July 25, 2013

Illinois Outshines Ohio in Job Growth (UPDATE: And Columbus Has the Vast Majority of Ohio’s)

Filed under: Economy,Ohio Economy,Ohio Politics,Taxes & Government — Tom @ 5:23 pm

This post expands on yesterday’s column on Midwestern job growth in June and during the past 12 months and how Governor Kasich’s stubborn positions on Medicaid expansion and “fracking” taxation continue to create the kind of uncertainty which is holding back economic growth and job creation in the Buckeye State.

That column contained the following table:

StateNSAemploymentGrowthJune2012to2013

One can explain away the fact that Indiana, Michigan and Wisconsin are outperforming Ohio in job growth, simply because Republicans Mike Pence (and predecessor Mitch Daniels), Rick Snyder (who regained his equilibrium earlier this year by getting behind the Wolverine State’s right to work law), and Scott Walker have been unfortunately (for us, not for them) doing a better day-to-day job in their states than our governor is doing in his. It also probably helps Indiana that it passed right to work early last year, and it “helps” Michigan that it had a bigger hole out of which to emerge thanks to eight awful years of Jennifer Granholm.

Kentucky’s position above Ohio a bit hard to handle, until one remembers that Bluegrass State Democrats generally don’t have the moonbat streak found in most other states, and that Republicans control the state’s Senate.

West Virginia is getting killed by the war on coal. Pennsylvania is to a lesser extent, and Republican Bob Corbett is not doing a particularly good job in a state which is perilously close to becoming incurably blue.

But that leaves Illinois.

Illi-flippin-nois? The state enacted massive tax increases in early 2011 which have hurt its economy and employment growth. Its credit rating is the worst in the nation.

Despite all of that, Illinois has outperformed Ohio in job creation in the past 12 months — by a lot:

OHvsILempGrowthJune2012toJune2013

If this comparison isn’t a signal that Team Kasich needs to reevaluate what it’s doing and how it’s doing it from top to bottom, I don’t know what is.

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UPDATE: In something I didn’t expect (maybe it’s typical and I just don’t know it), the metro area tables at the Bureau of Labor Statistics have been updated through June, even though the related Metro Area report isn’t due until next Tuesday.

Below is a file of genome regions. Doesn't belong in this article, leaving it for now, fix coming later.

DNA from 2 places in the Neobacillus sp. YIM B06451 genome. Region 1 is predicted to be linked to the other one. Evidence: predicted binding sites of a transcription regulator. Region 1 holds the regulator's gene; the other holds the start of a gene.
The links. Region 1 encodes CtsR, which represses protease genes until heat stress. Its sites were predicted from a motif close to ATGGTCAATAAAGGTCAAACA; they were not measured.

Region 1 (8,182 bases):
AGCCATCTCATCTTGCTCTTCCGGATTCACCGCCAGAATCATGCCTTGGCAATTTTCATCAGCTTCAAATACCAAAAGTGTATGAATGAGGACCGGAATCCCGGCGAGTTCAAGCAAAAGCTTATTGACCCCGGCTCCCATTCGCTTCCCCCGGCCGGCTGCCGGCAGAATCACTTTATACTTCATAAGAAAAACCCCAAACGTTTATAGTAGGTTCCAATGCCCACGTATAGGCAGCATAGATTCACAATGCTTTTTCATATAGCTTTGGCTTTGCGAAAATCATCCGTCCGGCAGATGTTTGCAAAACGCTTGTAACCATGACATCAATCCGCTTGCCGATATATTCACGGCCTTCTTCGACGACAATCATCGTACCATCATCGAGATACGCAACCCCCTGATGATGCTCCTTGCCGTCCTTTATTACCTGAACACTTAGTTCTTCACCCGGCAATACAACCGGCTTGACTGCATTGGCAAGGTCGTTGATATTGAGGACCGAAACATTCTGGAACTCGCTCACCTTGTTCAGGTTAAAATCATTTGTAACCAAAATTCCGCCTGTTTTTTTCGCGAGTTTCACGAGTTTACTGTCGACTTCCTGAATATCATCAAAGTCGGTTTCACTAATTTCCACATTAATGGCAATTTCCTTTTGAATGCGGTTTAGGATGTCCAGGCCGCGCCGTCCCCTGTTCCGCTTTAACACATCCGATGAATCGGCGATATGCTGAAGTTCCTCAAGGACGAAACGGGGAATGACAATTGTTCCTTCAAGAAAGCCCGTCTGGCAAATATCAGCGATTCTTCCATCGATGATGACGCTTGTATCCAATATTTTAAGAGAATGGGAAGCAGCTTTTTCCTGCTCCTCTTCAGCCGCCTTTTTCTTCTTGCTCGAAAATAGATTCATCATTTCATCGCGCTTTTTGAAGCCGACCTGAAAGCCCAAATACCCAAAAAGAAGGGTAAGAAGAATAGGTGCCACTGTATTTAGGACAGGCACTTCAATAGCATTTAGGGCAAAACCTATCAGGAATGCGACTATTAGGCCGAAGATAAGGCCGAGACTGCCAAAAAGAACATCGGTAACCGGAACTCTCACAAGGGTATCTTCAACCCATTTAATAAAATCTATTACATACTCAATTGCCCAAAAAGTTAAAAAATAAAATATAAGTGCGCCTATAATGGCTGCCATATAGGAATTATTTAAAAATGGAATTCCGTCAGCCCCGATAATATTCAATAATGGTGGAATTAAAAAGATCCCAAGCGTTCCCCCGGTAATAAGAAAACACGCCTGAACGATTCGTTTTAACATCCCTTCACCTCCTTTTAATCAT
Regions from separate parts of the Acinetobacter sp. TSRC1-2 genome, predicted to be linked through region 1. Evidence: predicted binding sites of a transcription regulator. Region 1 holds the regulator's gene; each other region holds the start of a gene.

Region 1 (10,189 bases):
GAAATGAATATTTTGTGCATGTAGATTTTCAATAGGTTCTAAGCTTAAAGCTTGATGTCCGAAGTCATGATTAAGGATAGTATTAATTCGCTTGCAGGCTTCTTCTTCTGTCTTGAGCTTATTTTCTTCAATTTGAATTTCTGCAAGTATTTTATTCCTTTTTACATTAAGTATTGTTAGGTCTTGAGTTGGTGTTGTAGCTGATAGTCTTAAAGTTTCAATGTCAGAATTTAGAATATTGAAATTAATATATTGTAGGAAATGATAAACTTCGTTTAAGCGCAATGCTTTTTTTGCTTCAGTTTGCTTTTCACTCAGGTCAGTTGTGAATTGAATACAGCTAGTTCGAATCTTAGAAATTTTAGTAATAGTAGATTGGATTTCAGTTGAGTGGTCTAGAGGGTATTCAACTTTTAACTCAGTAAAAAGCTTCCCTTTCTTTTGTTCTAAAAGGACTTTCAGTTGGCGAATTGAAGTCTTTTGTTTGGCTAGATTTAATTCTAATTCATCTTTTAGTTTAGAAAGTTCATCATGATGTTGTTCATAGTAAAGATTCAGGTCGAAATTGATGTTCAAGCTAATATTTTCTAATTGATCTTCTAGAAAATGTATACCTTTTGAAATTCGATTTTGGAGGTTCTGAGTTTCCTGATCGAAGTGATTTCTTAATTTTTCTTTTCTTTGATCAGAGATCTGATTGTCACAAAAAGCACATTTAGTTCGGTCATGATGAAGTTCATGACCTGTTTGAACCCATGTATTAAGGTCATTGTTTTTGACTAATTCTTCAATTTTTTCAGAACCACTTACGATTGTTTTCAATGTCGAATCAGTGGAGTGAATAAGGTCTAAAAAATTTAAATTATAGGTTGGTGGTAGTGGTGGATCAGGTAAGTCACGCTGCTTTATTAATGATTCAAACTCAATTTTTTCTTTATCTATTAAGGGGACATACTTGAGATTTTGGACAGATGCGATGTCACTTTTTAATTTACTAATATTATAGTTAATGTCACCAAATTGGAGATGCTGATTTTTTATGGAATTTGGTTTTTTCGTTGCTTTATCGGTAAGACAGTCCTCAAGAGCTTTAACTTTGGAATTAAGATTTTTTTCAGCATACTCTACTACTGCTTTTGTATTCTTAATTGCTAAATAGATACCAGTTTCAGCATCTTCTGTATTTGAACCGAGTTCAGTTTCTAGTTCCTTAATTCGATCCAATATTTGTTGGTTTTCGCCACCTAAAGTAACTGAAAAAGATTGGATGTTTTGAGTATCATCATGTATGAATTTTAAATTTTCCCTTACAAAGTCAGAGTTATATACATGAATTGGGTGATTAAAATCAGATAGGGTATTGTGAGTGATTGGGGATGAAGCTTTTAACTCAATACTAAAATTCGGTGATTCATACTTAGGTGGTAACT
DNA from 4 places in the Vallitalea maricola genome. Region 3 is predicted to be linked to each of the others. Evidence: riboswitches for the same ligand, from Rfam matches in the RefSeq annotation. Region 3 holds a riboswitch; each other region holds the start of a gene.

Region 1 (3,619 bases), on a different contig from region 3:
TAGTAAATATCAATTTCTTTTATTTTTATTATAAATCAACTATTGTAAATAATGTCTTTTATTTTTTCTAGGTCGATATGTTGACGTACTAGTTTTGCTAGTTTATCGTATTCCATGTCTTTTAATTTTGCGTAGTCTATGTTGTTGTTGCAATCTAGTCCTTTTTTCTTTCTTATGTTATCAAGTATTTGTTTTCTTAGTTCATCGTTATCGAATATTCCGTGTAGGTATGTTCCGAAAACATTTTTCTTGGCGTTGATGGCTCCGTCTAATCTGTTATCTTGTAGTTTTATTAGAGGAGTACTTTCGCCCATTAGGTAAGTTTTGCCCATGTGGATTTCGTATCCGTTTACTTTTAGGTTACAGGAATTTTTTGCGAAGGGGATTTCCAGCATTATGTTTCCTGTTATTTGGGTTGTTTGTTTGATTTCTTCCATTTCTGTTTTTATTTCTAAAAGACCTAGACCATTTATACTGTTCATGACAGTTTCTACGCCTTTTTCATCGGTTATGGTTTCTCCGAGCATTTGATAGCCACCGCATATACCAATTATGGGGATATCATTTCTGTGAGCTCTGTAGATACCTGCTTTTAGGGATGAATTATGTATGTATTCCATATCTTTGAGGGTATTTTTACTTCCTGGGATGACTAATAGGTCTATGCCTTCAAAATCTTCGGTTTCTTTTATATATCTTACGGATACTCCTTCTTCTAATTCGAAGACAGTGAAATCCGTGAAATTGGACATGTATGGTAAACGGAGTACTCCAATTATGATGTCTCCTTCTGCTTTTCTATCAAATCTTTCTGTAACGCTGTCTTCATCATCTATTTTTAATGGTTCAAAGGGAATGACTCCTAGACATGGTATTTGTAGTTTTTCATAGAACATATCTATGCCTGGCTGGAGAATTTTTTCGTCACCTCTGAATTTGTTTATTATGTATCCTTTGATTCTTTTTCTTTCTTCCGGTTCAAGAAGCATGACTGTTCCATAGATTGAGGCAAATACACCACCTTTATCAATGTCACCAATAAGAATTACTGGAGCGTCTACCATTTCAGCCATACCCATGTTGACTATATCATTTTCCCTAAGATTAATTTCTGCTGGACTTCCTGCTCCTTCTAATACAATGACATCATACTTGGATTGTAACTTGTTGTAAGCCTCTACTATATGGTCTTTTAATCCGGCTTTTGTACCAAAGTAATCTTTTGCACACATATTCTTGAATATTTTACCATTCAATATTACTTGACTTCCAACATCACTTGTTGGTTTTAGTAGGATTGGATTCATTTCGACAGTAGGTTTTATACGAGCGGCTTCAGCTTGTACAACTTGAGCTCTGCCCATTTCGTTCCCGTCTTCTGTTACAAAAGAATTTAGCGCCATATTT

That’s useful, because I can modify the above graph to segregate job growth in Columbus from the rest of the state.

This hurts:

CbusOHandILjobGrowth12most0613

Is there anybody out there who still thinks that Columbus isn’t getting almost all of the economic improvement in Ohio, while the rest of the Buckeye State is being left virtually high and dry?

I guess this also explains why so many people inside and just outside of the I-270 beltway seem to think things are just fine.

UPDATE 2: For those who want the underlying numbers:

CbusAndRestOfOHjobGrowth12mos2013

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7 Comments

  1. On the flip side, Illinois (9.2% unemployment, seasonally adjusted), Michigan (8.7% unemployment), Indiana (8.4% unemployment), and Kentucky (8.4% unemployment) would kill to have Ohio’s 7.2% unemployment. In essence – they have a lot further to go than Ohio.

    The bad news, at least for Ohio – Wisconsin is managing a near-best-in-class job growth rate with a significantly-lower-than-average unemployment rate (6.8%).

    Comment by steveegg — July 26, 2013 @ 8:43 am

  2. #1, all true.

    One item requiring a closer look is whether these other states have growing or contracting labor forces. OH’s has contracted or barely grown — everywhere but Cbus.

    Wisconsin actually had pretty weak job growth until recently, which I ascribe to businesses holding off on decisions until seeing if Walker prevailed in his recall, and seeing if leftist intimidators would finally settle down from seemingly threatening and sabotaging every form of job growth they could (including some mining initiatives up in Mesabi). Hopefully, they have.

    Comment by Tom — July 26, 2013 @ 8:49 am

  3. Can’t honestly say that has been the case. The QCEW year-over-year private gains have been remarkably consistent since October 2010 in the 24K-41K (or 1.0%-1.8%) range. Perhaps not so coincidentally, October 2010 was when it became apparent Scott Walker would be the next governor.

    Comment by steveegg — July 26, 2013 @ 9:28 am

  4. Maybe I missed some upward revisions; before those revisions, WI had some difficult periods.

    Just went back; looks like there’s been a lot of smoothing and slow, steady rising. But in any event, 24K-41K is not that impressive (better than OH’s, of course). WI is still 70K below its pre-recession peak, and is about 60% back from its trough.

    It beats any Dem alternative, but I don’t think it’s something on which to base a reelect campaign unless it gets the rest of the way back in the next 12 mos.

    Comment by Tom — July 26, 2013 @ 10:20 am

  5. That massive revisions (major ups in 2010, major downs in 2011/2012 in the last set of benchmarking on both the CES and LAUS) is why I don’t trust the BLS numbers regarding Wisconsin half as far as I can throw them with my off-arm.

    Comment by steveegg — July 26, 2013 @ 1:07 pm

  6. [...] Outshines Ohio in Job Growth (UPDATE: And Columbus Has the Vast Majority of Ohio’s) July 26, 2013 bizzyblog.com BizzyBlog No comments Illinois Outshines Ohio in Job Growth (UPDATE: And Columbus [...]

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